Every business transaction contains a set of small-scale customer decisions and considerations. In a perfect world, your business would have control over every decision or could at least influence them to some degree. During a sales call, for example, your sales rep can ask the prospect why they’re reluctant to buy. If the prospect cites costs, the sales rep can potentially work with them. But once this discussion ends, and the prospect sits down with his or her colleagues, the decision is ultimately out of your hands. There’s nothing you can do at that point to influence the final outcome.

The promise of live customer service software is its ability to inject your company directly into a key customer decision-making activity. In addition, it can promise a high-value interaction, one that transcends FAQs, automated e-mail responses, or other highly impersonal customer service options. Armed with this functionality, businesses can attack key failure points across the sales life-cycle and work to boost conversions or improve the typical customer service experience.

Shopping cart abandonment in the real-world

So how does this play out in the real world? Well, let’s take a problem that plagues every online retailer, whether you’re Amazon or a small store: shopping cart abandonment. Shopping cart abandonment is an industry term for when a customer goes to an online retail site, adds products to their shopping cart and subsequently abandons the transaction entirely.

Shopping cart abandonment keeps managers up at night because the losses can be severe: a recent analysis of shopping cart abandonment put rates as high as 80 percent. Meanwhile, an aggregate study of 18 standalone shopping cart studies found an average abandonment rate of 67 percent. It’s akin to seven out of 10 customers walking into your brick and mortar store, placing items on the check-out counter, only to impulsively walk out of the store without dropping a dime.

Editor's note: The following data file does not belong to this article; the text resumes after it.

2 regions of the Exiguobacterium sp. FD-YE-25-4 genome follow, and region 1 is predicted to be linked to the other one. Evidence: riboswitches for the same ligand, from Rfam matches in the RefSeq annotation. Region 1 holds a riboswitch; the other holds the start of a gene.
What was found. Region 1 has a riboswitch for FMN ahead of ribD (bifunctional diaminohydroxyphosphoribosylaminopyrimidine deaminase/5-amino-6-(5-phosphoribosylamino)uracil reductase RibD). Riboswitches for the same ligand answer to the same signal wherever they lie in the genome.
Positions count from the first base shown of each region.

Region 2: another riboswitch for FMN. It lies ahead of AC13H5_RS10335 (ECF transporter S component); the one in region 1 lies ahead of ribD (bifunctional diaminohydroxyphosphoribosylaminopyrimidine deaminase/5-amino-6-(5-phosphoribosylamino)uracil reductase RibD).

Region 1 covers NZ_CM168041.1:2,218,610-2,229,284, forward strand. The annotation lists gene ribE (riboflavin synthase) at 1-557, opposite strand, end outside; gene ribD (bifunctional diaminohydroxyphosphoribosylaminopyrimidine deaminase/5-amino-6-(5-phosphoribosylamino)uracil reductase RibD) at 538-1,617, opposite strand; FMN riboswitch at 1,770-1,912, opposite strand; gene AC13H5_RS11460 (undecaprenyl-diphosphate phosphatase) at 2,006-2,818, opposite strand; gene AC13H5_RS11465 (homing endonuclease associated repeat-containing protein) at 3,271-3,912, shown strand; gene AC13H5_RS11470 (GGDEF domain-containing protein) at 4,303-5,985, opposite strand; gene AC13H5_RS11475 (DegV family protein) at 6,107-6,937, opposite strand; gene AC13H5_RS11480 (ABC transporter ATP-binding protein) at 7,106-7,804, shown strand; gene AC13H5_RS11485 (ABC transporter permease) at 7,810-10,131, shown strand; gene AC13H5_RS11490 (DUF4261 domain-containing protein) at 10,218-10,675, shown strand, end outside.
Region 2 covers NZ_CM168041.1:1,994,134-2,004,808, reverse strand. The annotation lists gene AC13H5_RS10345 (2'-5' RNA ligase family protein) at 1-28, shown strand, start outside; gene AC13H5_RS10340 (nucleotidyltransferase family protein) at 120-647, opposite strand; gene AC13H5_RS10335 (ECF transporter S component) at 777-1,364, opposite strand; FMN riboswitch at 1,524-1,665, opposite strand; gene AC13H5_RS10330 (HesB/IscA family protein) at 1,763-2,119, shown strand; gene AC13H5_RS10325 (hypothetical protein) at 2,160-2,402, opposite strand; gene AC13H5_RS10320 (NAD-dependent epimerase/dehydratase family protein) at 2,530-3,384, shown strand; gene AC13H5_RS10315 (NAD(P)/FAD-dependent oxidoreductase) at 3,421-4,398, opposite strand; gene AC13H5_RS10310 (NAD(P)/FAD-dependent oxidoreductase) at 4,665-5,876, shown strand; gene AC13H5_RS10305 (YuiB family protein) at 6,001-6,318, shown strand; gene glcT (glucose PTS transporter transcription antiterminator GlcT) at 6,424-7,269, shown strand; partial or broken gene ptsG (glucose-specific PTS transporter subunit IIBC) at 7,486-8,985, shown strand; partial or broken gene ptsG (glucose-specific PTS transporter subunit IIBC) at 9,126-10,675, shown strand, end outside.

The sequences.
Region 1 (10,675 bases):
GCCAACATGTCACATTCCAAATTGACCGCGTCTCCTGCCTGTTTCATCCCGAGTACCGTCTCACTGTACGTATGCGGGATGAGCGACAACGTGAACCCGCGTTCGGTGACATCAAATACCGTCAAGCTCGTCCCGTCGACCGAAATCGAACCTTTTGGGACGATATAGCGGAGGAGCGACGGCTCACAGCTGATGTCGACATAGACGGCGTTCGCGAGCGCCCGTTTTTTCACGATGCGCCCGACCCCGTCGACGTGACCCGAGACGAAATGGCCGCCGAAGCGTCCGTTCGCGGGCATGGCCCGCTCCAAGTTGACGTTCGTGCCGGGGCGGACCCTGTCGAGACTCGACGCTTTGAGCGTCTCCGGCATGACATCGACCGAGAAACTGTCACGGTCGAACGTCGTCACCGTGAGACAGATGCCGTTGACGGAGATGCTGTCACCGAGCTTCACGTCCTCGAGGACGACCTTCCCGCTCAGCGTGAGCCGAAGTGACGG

First and foremost, it is important to note that this abandonment can happen at any stage during the transaction. People can leave the site before making it to the check-out page. They can enter credit information and then leave before clicking “Confirm.” Each of these examples of abandonment provides ample opportunity for your sales team to make a conversion. After all, these customers are quintessential “low-hanging fruit”. After all, they’ve already discovered your site. They’ve already selected products they want. And they’ve come painfully close to actually purchasing them. What more could you want?

Addressing the problem

So the first challenge is to find out why they abandoned their order and to deploy live customer service software accordingly. Studies suggest two main reasons for shopping cart abandonment: excessive prices or poor usability. In the first case, the customer throws things in their cart, and when they see the Total, they get sticker shock and jump ship. In the second instance, the customer goes to enter their credit card information only to get flustered by the navigation and leave the site. This can be addressed by better Web development, but even in that case, many customers – particularly unsophisticated ones – could use the assistance of a live human.

Therefore, in each of these instances – excessive pricing or poor usability – online live help can be interjected at this critical juncture to help minimize customer abandonment. For example, having an icon on the screen asking, “Need help? Is there a problem? Have a question? Contact a live customer service rep” can give the customer the option to complete the purchase.

It may seem like an innocuous addition to the check-out process but it goes a long way to personalize the shopping experience. It shows the user that there’s a real-live human at the back end; it gives them the opportunity to engage in valuable, personal customer service experience; and perhaps most importantly – psychologically-speaking – it provides them with no excuses for abandoning their purchase.